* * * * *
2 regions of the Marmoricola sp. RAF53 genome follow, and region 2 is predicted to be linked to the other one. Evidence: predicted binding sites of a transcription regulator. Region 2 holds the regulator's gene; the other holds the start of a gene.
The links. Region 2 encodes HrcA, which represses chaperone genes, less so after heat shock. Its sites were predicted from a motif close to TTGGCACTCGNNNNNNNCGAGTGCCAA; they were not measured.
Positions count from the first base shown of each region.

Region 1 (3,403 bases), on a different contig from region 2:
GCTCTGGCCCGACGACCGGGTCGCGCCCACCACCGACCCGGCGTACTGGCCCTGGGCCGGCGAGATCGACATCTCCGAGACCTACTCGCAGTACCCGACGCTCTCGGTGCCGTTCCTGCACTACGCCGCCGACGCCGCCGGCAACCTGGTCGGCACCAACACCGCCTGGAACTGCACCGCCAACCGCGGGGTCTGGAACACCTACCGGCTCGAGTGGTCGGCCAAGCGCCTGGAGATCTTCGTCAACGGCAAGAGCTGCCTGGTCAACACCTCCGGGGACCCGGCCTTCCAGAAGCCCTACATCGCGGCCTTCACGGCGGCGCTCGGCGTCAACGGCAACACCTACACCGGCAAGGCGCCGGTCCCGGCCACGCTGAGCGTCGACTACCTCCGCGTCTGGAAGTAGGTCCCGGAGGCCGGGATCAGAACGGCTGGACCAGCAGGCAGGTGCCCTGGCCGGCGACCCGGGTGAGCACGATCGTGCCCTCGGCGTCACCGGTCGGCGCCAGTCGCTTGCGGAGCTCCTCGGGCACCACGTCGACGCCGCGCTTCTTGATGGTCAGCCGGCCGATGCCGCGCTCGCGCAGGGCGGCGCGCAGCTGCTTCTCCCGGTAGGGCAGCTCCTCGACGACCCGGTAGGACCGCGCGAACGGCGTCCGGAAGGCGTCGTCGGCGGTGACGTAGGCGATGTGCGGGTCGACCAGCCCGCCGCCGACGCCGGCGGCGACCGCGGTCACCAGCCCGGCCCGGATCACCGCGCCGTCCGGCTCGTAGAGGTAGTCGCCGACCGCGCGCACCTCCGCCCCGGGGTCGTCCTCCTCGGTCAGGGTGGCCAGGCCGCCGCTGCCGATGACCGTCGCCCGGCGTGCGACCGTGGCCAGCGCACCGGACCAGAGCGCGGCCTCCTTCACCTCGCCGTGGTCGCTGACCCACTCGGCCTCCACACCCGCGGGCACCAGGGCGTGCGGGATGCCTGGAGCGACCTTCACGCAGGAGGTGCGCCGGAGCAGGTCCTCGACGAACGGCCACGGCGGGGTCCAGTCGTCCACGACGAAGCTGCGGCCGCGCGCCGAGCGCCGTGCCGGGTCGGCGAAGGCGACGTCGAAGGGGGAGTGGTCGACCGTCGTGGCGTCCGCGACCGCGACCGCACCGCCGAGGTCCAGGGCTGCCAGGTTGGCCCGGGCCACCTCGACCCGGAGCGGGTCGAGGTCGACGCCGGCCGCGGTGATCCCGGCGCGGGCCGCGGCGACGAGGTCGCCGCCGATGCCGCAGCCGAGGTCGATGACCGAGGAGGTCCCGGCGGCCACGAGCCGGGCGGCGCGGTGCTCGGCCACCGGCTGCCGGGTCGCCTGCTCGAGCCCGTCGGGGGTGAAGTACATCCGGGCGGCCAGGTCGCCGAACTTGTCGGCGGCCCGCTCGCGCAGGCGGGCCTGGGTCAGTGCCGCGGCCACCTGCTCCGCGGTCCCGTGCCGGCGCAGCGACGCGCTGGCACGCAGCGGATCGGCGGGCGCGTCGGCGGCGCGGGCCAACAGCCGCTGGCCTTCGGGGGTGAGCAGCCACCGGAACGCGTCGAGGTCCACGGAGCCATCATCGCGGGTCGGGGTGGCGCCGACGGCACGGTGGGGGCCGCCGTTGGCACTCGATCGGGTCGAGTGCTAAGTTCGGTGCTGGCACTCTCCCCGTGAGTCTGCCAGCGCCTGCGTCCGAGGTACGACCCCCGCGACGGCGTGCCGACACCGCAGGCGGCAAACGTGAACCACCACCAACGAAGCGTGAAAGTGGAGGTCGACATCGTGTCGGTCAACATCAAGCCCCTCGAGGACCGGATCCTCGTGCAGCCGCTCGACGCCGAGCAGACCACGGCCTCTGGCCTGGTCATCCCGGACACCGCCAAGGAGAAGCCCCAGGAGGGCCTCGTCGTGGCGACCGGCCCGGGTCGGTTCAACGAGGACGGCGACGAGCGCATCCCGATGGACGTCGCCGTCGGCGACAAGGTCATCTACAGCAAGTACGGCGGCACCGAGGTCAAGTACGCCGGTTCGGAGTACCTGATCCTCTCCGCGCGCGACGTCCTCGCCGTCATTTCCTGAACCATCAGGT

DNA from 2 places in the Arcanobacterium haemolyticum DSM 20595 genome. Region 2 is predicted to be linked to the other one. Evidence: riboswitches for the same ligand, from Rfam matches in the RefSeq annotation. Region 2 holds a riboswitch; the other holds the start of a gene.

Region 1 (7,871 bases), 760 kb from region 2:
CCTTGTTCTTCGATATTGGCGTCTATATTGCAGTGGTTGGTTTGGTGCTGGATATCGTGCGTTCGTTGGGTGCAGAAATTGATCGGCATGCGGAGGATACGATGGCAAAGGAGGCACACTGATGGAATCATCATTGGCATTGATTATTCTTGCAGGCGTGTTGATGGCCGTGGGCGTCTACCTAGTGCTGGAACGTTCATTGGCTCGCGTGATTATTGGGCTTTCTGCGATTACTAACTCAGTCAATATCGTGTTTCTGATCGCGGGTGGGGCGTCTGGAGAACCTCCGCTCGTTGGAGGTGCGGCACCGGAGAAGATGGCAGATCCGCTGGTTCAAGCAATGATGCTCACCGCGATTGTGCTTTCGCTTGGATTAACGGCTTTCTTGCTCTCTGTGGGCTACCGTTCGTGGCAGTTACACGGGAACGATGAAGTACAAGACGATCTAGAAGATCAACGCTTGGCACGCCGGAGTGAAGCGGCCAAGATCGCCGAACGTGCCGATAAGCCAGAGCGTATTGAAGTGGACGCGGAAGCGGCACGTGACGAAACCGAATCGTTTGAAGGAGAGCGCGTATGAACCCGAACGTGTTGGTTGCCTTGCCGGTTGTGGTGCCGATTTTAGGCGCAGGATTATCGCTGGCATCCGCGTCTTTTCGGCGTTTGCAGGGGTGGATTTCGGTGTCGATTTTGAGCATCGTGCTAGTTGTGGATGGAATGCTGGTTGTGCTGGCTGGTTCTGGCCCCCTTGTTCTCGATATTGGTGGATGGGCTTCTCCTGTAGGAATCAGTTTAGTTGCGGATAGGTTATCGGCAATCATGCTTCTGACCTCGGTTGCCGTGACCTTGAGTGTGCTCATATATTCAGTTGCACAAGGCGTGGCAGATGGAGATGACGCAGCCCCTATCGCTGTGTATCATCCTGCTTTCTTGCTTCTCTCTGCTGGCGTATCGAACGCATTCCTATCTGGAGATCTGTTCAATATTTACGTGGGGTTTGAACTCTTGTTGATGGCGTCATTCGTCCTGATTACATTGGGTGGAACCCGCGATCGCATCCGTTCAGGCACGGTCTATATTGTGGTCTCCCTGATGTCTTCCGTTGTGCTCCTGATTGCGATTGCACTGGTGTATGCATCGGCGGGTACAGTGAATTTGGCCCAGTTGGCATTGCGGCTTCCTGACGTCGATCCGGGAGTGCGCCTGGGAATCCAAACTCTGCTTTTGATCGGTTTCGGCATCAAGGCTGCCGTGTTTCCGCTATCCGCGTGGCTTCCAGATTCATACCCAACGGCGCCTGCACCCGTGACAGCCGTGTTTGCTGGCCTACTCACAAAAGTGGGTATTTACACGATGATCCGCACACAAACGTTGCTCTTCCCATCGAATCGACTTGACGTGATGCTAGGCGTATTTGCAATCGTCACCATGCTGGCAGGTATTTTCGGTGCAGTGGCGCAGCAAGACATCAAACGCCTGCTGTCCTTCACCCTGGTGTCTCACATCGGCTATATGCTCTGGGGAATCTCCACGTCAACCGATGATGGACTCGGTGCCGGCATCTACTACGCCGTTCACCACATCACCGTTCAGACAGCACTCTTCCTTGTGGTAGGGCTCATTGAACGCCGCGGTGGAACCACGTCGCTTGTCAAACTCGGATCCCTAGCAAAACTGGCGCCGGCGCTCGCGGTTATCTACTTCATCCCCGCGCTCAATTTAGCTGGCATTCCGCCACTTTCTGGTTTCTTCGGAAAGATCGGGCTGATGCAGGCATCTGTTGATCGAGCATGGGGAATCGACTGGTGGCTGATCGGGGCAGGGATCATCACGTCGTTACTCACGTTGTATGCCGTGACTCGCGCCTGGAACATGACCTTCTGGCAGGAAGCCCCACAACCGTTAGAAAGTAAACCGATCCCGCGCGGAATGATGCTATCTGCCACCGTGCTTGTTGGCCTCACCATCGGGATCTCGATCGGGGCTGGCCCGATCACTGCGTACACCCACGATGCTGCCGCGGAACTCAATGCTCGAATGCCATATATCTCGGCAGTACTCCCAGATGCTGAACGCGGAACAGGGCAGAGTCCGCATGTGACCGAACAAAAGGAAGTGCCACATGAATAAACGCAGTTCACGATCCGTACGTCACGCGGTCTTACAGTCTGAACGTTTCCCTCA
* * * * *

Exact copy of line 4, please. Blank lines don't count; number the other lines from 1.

Region 1 (3,403 bases), on a different contig from region 2: